The River

by the Coconut Girl on September 26, 2014

We went down to the river

And into the river we’d dive

Down to the river we’d ride

–Bruce Springsteeen

Vapor rose from the river just yards from where we stood. I saw it reflected in the surface first.  That’s how still the water was, like a mirror that had closed around our legs. My children and I stationed ourselves at different spots by chance: my son by a fallen tree, my daughter on a sandbar, and me on the bank, scanning for broken glass.

The hot air sucked in the mist. I pictured Betty Draper, styled in 50′s housewife boredom, dragging on a cigarette. I grew up in the 70’s, and still, many mothers smoked.

They were also mostly home. At least in my neighborhood they were. So were the kids. Not all of them, but enough to cobble together a passable afternoon’s play. If a kid wasn’t playing in the street, it wasn’t because he was off learning lacrosse. He was grounded. Or grabbing an elderly neighbor’s weeds by the handful for fifty cents an hour.

As I waded towards my children in the river, my toes snagged a wet wig of algae. “Gross!” my son called, holding up a used Band Aid that had floated over the little dam he’d built. There was so much to say about it, I sighed and said nothing.

Water comes in handy in emergencies, and not just the fire and chemical kind. I drove my kids to the river because we were on our ninth consecutive day of playdate fails. When I picked them up from school that afternoon, I delivered the news:  it would be just the three of us again. They cried tears of frustration. “Did you text Allyson’s mom?” Yes. “Did you call Jeremy’s dad?” Yes. “Did you stop by Michelle’s house?” Yes. “Did you…did you…“ Yesyesyesyesyesyes.

I knew the river was the only safe route to dinnertime. Just like tub baths were the only navigable path through weeks of flu when the kids were little.

In general I like to think I’m a decent parent, but when it comes to scheduling my children’s social lives, I’m deeply ineffective. I try, but I’d need an Excel spreadsheet to track their friends’ activities. Only a few children reside in our neighborhood, and when we knock on their doors, echoes answer. I call and text parents to see if their kids are free. They write back, “Would love to see you, but we’re at SoccerPianoGymnasticsGuitarJudoAfterschoolBaseballYogaGirlScoutsAutoMechanicNursingHome-WellChildAppoitment.” Like me, they’re juggling a lot. Too much. We live parallel, separate lives.

When few people can be found, sometimes it’s best to admit you’re sunk, and go where there are no people at all. Nature’s good company. Even medical waste is, like that Band Aid flipping in the white water. I knew the kids would protest going to the river, and right on cue, they did. Enduring the disappointment of others is a hard-won skill, but an essential one in parenting. Either I’ve mastered the reality that I can’t fix everything, or it’s mastered me.

We waded farther up the river. Grey fish darted from rocks, and we chased them. Our feet sank into soupy sand flecked with mica. My son flung his empty water bottle up river, and we sprinted to straddle its path downstream so it would float between our legs. Why? Because why not.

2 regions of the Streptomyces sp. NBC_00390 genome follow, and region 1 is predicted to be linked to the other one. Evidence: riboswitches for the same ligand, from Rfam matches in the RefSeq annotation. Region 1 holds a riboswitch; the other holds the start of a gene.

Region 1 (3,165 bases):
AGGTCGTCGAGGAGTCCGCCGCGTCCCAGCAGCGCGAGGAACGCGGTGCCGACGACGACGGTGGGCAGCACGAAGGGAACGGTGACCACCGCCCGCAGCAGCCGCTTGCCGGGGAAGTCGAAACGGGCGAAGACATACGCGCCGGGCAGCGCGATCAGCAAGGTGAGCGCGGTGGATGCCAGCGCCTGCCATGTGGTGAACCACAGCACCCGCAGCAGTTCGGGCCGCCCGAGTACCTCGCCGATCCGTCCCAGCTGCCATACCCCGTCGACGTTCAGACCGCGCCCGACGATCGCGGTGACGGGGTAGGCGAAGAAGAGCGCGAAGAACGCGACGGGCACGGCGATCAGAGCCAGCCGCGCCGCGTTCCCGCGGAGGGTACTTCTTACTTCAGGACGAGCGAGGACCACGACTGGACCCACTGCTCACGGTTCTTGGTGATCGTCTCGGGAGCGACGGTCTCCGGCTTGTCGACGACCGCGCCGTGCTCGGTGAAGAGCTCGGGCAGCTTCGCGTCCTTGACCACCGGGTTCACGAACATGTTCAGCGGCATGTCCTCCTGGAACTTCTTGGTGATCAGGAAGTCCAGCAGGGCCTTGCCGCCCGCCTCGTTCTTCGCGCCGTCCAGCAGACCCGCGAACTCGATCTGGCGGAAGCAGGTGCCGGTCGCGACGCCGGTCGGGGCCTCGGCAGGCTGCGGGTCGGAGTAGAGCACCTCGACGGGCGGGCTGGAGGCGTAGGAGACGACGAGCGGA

“Sadie!” a voice called from the woods along the water’s edge. From the brush bounded a large golden retriever that soaked us as she ran across the water, zig zagging from bank to bank. Several more dogs followed, and we forgot that we’d been driven to this spot by loneliness. We left not long after, our feet pruney, and our work and school clothes splattered with mud.  On the drive home, my children silently pulled wet rocks from their pockets. They turned them over to inspect all sides, and the hands on the clock clicked effortlessly to 5:05.

 

 

 

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Chicken Cleavage

by the Coconut Girl on September 8, 2014

Don’t worry about the big bulge on my back; it’s just my eight-year-old son under my shirt. He’s been my Velcro Buddy since school started last week. This close proximity only poses a problem when his SuperGlue Sista (my ten year-old daughter) has her head up the front of my shirt. We just walk sideways, the three of us, from the dining room to the kitchen, trolling for food.

There was a time when two other orbs under my shirt provided some nourishment. But the big, talking, school-aged orbs presently portruding from my torso prefer that I cook. Cook a lot. Cook constantly. Cook totally different meals for each of them. One wants cornichons, seaweed sheets, and Middle eastern dips. The other wants sides of cows.

“I saw that the debit charge from the grocery was over $400,” my husband texted me the other day. I told him it was all the food. Especially the meat. For years I barely bought any. There was the bi-monthly box of organic breakfast sausage links, but that was about it. Now my third grader has a barrel chest rivaling Jack Lalanne’s. I can’t serve up the protein fast enough.

The shirt-spheres and I shuffle over to the CSA bag we filled at a farm on Saturday. Let’s see. Miniature purple onions. Whole, unwashed okra. Rock-hard carnival squash.

The freezer’s no better. Mangos, rice, popcorn, ice.

What I need is a chicken cleavage for my son (pig out, Sigmund Freud), and a babaganoush bra for his sister. Then they’d be happy. And by happy, I mean full for ten minutes.

Writer Andy Moore reflects in a funny-poignant essay about parenting college-aged kids,

For all the hullaballoo of raising small children, it’s really just one constant thing. A humongous deal that’s no different day-to-day.

With all due respect to Col. Moore (a friend), them there’s fighting words.

Today for my small children, it was chicken fingers and brown rice sushi, a sports tryout rejection, and a best friend who moved to Cali. Yesterday it was hot dogs and stir-fried tofu, the retirement of a lifelong lovey, and the first solo trip to the pool showers.

The menu changes too often at the Coconut Cafe, almost minute-to-minute. Which is why the patrons sometimes pull their chairs in verrrrry close so they can hear the house band: Lub Dub, Lub Dub, Lub Dub.

 

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Caps

by the Coconut Girl on July 9, 2014

Along my route home last night, I saw two people standing alone by the side of the road. They’d pulled over to photograph a town-wide rainbow that followed a sudden thunderstorm.  I was inside a home-improvement store when the deluge hit. Rain pounded the metal roof pan overhead. For a moment, the other shopper in my aisle and l forgot our projects.

“It’s a double rainbow,” a store employee said from under his plastic poncho as we loaded wet boxes of snap-n-click flooring into my car.

A few minutes later, on the parkway that leads to my neighborhood, I saw double again. Two new, green tractors with enclosed, empty cabs sat parked on the road’s grassy shoulder at the mid-point of a curve. As I hydroplaned by, I longed to see the operators. Surely they were guards from Buckingham Palace in black caps. What a strange wish it was—but a wish all the same—to see them at their posts, keeping watch.